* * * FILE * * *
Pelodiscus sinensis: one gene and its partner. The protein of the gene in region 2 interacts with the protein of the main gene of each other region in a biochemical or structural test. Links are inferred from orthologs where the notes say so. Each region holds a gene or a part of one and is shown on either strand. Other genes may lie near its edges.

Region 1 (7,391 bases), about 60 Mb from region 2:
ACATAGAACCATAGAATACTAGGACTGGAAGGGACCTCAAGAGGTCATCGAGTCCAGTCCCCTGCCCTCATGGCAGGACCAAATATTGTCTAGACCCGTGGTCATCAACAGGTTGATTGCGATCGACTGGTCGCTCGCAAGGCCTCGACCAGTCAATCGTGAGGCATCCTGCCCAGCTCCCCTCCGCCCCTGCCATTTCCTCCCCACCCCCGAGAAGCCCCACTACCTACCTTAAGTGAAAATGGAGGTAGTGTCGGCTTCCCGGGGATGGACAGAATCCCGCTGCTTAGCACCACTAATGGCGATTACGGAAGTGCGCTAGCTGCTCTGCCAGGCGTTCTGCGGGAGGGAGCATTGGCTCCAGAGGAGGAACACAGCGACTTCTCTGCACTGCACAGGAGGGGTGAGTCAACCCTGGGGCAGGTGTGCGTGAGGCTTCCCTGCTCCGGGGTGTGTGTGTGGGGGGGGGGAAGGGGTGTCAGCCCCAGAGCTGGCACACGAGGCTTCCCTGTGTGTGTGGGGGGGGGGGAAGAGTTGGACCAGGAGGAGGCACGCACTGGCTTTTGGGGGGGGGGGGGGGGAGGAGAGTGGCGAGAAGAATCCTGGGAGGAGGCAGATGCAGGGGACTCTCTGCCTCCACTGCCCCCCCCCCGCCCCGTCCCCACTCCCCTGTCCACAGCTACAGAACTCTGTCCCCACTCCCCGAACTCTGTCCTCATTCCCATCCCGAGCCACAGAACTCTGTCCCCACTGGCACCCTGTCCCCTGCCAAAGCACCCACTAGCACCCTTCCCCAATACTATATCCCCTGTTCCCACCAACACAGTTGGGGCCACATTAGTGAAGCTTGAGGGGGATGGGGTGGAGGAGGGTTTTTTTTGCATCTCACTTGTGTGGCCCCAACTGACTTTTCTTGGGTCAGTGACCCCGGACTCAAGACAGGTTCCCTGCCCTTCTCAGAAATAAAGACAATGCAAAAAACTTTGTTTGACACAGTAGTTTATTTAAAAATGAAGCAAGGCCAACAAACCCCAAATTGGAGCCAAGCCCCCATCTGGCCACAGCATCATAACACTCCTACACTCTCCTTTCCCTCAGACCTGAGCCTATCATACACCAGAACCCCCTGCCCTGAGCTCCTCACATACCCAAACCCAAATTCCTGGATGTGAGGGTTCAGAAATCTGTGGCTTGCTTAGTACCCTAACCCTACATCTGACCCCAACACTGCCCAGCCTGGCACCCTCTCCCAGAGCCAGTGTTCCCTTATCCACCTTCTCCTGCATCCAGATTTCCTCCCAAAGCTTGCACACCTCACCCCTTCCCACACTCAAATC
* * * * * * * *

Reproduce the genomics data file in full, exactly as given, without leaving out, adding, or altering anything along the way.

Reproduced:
Pelodiscus sinensis: one gene and its partner. The protein of the gene in region 2 interacts with the protein of the main gene of each other region in a biochemical or structural test. Links are inferred from orthologs where the notes say so. Each region holds a gene or a part of one and is shown on either strand. Other genes may lie near its edges.

Region 1 (7,391 bases), about 60 Mb from region 2:
ACATAGAACCATAGAATACTAGGACTGGAAGGGACCTCAAGAGGTCATCGAGTCCAGTCCCCTGCCCTCATGGCAGGACCAAATATTGTCTAGACCCGTGGTCATCAACAGGTTGATTGCGATCGACTGGTCGCTCGCAAGGCCTCGACCAGTCAATCGTGAGGCATCCTGCCCAGCTCCCCTCCGCCCCTGCCATTTCCTCCCCACCCCCGAGAAGCCCCACTACCTACCTTAAGTGAAAATGGAGGTAGTGTCGGCTTCCCGGGGATGGACAGAATCCCGCTGCTTAGCACCACTAATGGCGATTACGGAAGTGCGCTAGCTGCTCTGCCAGGCGTTCTGCGGGAGGGAGCATTGGCTCCAGAGGAGGAACACAGCGACTTCTCTGCACTGCACAGGAGGGGTGAGTCAACCCTGGGGCAGGTGTGCGTGAGGCTTCCCTGCTCCGGGGTGTGTGTGTGGGGGGGGGGAAGGGGTGTCAGCCCCAGAGCTGGCACACGAGGCTTCCCTGTGTGTGTGGGGGGGGGGGAAGAGTTGGACCAGGAGGAGGCACGCACTGGCTTTTGGGGGGGGGGGGGGGGAGGAGAGTGGCGAGAAGAATCCTGGGAGGAGGCAGATGCAGGGGACTCTCTGCCTCCACTGCCCCCCCCCCGCCCCGTCCCCACTCCCCTGTCCACAGCTACAGAACTCTGTCCCCACTCCCCGAACTCTGTCCTCATTCCCATCCCGAGCCACAGAACTCTGTCCCCACTGGCACCCTGTCCCCTGCCAAAGCACCCACTAGCACCCTTCCCCAATACTATATCCCCTGTTCCCACCAACACAGTTGGGGCCACATTAGTGAAGCTTGAGGGGGATGGGGTGGAGGAGGGTTTTTTTTGCATCTCACTTGTGTGGCCCCAACTGACTTTTCTTGGGTCAGTGACCCCGGACTCAAGACAGGTTCCCTGCCCTTCTCAGAAATAAAGACAATGCAAAAAACTTTGTTTGACACAGTAGTTTATTTAAAAATGAAGCAAGGCCAACAAACCCCAAATTGGAGCCAAGCCCCCATCTGGCCACAGCATCATAACACTCCTACACTCTCCTTTCCCTCAGACCTGAGCCTATCATACACCAGAACCCCCTGCCCTGAGCTCCTCACATACCCAAACCCAAATTCCTGGATGTGAGGGTTCAGAAATCTGTGGCTTGCTTAGTACCCTAACCCTACATCTGACCCCAACACTGCCCAGCCTGGCACCCTCTCCCAGAGCCAGTGTTCCCTTATCCACCTTCTCCTGCATCCAGATTTCCTCCCAAAGCTTGCACACCTCACCCCTTCCCACACTCAAATC